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New Fatigue Data for Wind Turbine Blade Materials

[+] Author Affiliations
John F. Mandell, Daniel D. Samborsky, Lei Wang

Montana State University, Bozeman, MT

Neil K. Wahl

University of Montana, Butte, MT

Paper No. WIND2003-692, pp. 167-179; 13 pages
doi:10.1115/WIND2003-692
From:
  • ASME 2003 Wind Energy Symposium
  • ASME 2003 Wind Energy Symposium
  • Reno, Nevada, USA, January 6–9, 2003
  • Conference Sponsors: ASME
  • ISBN: 1-56347-594-4
  • Copyright © 2003 by The American Institute of Aeronautics and Astronautics Inc. and the American Society of Mechanical Engineers

abstract

This paper reports on recent fatigue data of interest to the wind turbine industry in several areas: (a) very high cycle S-N data; (b) refined Goodman Diagram; (c) effects of fiber waviness; and (d) large tow carbon fibers. Tensile fatigue results from a specialized high frequency small strand testing facility have been carried out to 1010 cycles in some cases, beyond the expected cycle range for turbines. While the data cannot be used directly in design due to the specialized test specimen, the data trends help to clarify the proper models for extrapolating from standard coupons to higher cycles. The results for various fiber and matrix systems also provide insight into basic failure mechanisms. For spectrum loading predictions, a more detailed Goodman Diagram has been developed with additional R-values (R is the ratio of minimum to maximum stress in a cycle). The data of greatest interest were obtained for tensile fatigue with low cyclic amplitudes, close to R = 1.0, to clarify the shape of the diagram as the cyclic amplitude approaches zero. These data may significantly shorten lifetime predictions compared with traditional Goodman Diagram constructions based on more limited data. The effects of material/process induced flaws on properties continues to be a major concern, particularly with large tow carbon fabrics. The results of a study of fiber waviness effects on compressive strength show significant strength reductions for severe waviness which can be introduced in resin infusion processes. The final section presents new fatigue results for large tow carbon/fiberglass hybrid composites. Epoxy resin laminates show marginally higher compressive strength and fatigue resistance with carbon fibers. Improved compressive static and fatigue performance is found with stitched fabrics as compared with woven fabrics.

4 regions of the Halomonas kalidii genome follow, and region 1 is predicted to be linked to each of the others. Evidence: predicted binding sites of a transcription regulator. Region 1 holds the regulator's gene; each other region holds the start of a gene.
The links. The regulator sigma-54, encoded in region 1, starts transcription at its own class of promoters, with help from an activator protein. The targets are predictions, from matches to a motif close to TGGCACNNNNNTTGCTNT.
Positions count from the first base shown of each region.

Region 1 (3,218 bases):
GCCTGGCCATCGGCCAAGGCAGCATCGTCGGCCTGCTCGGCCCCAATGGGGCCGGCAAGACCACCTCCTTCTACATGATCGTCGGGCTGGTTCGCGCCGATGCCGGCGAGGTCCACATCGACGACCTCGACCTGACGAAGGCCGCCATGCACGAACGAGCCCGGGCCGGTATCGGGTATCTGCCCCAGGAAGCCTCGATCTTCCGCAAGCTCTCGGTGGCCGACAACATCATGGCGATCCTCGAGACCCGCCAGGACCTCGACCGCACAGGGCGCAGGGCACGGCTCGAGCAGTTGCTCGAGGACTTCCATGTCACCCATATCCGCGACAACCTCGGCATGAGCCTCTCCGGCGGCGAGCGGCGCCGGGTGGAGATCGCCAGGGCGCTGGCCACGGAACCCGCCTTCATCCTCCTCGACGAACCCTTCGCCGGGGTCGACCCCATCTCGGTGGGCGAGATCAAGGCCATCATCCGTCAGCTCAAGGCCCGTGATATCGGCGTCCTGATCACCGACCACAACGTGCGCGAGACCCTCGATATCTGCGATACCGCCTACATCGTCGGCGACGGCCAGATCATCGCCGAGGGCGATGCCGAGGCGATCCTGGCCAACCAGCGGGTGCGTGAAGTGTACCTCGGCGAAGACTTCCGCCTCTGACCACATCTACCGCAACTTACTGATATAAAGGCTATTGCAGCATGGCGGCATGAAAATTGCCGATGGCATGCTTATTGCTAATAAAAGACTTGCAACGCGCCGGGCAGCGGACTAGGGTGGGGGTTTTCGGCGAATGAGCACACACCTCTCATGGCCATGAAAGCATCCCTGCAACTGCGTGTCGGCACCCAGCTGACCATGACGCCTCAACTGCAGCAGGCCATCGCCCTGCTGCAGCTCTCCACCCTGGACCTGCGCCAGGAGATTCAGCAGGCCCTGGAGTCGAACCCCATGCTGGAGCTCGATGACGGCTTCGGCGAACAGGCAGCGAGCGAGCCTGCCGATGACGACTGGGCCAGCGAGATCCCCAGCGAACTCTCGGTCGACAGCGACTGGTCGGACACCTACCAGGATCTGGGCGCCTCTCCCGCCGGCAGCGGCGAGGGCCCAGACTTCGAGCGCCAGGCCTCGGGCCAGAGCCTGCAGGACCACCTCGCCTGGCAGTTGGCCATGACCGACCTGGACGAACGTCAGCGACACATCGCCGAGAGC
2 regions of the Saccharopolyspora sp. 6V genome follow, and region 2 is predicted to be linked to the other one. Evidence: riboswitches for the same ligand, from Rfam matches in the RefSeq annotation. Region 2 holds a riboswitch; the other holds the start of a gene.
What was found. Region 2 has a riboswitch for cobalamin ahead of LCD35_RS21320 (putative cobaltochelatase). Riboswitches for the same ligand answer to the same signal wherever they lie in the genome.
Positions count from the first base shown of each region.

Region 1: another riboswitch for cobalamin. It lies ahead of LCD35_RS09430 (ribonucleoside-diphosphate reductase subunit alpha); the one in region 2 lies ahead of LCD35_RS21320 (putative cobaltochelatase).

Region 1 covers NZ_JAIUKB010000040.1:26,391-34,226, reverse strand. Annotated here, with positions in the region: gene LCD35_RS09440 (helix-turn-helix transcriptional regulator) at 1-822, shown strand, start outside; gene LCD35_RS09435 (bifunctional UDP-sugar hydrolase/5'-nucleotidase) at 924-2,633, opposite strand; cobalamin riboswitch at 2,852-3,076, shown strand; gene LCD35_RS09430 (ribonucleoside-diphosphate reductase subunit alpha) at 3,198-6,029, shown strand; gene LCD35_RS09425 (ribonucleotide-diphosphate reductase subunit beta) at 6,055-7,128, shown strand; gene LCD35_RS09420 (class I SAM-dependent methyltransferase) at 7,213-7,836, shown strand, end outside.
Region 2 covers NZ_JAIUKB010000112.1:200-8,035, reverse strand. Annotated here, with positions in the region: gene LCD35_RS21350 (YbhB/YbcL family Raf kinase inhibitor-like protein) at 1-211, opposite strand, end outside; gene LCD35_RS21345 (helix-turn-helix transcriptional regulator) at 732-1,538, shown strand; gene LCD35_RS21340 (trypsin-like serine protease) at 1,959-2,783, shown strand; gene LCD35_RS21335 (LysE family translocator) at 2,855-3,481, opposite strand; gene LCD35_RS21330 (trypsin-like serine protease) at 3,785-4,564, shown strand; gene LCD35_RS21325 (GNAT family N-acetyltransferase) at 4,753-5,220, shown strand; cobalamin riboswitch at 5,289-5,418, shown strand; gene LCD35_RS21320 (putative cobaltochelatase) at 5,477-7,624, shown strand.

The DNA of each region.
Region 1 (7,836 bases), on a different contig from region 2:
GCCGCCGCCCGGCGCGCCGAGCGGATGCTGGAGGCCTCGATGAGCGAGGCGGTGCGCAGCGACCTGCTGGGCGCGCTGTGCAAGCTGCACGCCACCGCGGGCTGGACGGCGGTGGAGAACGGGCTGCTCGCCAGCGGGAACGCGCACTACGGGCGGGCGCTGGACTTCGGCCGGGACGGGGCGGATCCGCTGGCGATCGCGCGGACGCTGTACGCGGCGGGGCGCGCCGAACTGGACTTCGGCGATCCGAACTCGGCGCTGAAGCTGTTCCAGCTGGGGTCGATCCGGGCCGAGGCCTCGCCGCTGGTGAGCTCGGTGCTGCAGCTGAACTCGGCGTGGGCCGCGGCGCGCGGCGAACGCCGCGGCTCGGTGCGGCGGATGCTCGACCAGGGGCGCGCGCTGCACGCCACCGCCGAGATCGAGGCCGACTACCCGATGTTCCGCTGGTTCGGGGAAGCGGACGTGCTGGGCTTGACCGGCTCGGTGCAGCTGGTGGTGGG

Copyright © 2003 by The American Institute of Aeronautics and Astronautics Inc. and the American Society of Mechanical Engineers

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